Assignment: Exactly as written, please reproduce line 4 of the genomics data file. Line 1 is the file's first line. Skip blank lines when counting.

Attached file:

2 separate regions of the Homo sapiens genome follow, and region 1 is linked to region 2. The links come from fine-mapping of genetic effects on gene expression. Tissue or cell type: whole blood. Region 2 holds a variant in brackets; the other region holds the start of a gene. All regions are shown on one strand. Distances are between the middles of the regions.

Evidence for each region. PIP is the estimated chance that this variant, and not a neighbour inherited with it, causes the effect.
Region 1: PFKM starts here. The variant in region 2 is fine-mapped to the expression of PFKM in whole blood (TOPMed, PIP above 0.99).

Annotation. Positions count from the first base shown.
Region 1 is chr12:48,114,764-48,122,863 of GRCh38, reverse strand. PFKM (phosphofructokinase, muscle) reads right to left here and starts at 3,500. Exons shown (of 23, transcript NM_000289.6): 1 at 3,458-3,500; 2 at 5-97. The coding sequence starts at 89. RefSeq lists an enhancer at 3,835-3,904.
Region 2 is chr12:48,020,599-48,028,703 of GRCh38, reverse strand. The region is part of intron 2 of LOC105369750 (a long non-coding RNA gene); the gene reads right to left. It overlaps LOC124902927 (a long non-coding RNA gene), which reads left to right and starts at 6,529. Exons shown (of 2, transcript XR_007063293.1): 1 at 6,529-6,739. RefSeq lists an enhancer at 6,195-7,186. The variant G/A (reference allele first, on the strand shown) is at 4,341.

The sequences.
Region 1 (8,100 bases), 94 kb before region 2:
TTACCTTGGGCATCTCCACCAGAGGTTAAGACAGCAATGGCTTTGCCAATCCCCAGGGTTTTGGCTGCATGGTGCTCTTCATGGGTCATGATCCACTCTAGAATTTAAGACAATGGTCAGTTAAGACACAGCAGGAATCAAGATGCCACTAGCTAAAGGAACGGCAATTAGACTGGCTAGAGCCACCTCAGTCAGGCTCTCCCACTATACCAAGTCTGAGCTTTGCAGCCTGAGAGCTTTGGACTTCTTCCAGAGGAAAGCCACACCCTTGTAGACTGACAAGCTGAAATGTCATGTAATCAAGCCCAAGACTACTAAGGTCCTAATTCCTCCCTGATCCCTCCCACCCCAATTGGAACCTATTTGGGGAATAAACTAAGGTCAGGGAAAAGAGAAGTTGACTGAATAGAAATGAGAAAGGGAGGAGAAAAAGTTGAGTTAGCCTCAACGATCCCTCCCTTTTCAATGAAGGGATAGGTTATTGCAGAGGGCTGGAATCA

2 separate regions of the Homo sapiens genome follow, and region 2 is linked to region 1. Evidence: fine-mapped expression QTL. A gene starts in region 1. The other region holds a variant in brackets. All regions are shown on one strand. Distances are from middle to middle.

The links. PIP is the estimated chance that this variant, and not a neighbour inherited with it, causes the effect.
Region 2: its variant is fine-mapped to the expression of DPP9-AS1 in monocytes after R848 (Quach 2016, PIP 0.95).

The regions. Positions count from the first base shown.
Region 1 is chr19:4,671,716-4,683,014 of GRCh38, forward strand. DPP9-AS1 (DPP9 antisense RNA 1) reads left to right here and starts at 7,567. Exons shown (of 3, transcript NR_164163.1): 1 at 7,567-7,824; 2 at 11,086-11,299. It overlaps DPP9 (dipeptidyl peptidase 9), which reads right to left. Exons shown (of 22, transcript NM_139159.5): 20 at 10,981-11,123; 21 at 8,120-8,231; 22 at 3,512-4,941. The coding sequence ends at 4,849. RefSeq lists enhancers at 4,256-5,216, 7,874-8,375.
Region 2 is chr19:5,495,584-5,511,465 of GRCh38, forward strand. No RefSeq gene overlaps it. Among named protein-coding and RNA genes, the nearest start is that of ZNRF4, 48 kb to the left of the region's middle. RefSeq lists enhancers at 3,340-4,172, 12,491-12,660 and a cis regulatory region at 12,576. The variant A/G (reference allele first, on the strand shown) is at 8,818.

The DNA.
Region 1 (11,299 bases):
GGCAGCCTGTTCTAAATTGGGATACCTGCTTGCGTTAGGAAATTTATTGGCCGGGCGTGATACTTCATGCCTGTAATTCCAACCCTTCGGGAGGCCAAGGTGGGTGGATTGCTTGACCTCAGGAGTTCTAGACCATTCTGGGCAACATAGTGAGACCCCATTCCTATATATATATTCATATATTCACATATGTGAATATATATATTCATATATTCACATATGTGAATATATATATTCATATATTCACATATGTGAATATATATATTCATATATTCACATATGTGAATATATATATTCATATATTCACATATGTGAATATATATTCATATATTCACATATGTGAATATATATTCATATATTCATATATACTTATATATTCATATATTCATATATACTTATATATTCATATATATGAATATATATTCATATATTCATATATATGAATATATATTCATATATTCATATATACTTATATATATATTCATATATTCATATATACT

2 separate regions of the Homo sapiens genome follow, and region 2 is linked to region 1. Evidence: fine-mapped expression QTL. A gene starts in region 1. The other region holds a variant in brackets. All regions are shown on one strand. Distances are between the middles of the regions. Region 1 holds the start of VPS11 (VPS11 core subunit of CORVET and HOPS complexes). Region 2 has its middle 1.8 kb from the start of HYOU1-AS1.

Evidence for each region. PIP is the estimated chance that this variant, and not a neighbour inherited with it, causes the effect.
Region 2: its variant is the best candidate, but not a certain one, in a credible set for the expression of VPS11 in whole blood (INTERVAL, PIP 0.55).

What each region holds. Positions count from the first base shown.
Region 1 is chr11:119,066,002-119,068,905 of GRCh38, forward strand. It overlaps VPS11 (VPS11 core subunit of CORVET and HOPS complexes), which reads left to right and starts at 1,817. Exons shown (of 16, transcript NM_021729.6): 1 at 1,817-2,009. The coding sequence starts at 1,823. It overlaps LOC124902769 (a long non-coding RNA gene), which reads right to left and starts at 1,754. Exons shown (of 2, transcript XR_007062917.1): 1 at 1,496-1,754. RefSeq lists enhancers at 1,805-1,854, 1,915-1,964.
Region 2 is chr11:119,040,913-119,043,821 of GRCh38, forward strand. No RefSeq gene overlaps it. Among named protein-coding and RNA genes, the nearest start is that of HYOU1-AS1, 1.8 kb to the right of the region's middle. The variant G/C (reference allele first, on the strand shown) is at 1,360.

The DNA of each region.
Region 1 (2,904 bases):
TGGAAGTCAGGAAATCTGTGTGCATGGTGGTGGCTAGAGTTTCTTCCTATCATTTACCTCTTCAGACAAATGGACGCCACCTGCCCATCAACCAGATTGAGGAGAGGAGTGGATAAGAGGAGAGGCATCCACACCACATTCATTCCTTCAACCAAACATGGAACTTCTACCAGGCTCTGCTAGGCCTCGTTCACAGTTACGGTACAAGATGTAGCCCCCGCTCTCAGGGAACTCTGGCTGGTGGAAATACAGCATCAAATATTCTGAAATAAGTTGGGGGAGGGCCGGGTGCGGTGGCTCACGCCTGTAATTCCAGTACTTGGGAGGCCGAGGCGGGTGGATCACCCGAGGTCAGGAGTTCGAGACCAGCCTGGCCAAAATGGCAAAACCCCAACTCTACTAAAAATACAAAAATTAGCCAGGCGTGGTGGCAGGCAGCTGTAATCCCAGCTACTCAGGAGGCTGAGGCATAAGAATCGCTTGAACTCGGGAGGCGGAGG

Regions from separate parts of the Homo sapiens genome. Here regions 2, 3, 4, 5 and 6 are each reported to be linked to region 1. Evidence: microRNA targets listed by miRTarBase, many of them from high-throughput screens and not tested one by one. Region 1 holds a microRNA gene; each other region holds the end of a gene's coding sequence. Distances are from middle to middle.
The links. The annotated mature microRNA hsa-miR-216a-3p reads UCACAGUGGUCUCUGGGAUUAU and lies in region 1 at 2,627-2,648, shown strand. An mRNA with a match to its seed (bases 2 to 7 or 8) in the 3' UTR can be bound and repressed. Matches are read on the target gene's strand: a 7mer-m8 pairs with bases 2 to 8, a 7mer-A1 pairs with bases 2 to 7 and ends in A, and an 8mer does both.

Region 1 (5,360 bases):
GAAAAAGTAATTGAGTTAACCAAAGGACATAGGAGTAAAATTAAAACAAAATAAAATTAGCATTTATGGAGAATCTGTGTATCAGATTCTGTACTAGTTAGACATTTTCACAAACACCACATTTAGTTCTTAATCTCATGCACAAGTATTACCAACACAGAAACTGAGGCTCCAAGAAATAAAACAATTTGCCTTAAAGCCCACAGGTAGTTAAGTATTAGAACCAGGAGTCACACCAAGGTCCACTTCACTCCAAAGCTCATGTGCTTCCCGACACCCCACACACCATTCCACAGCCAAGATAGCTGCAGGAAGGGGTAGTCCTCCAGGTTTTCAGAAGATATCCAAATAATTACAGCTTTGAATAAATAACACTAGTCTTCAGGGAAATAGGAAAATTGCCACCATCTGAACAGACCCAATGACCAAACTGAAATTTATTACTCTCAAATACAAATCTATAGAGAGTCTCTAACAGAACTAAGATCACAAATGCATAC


Annotation. Positions count from the first base shown.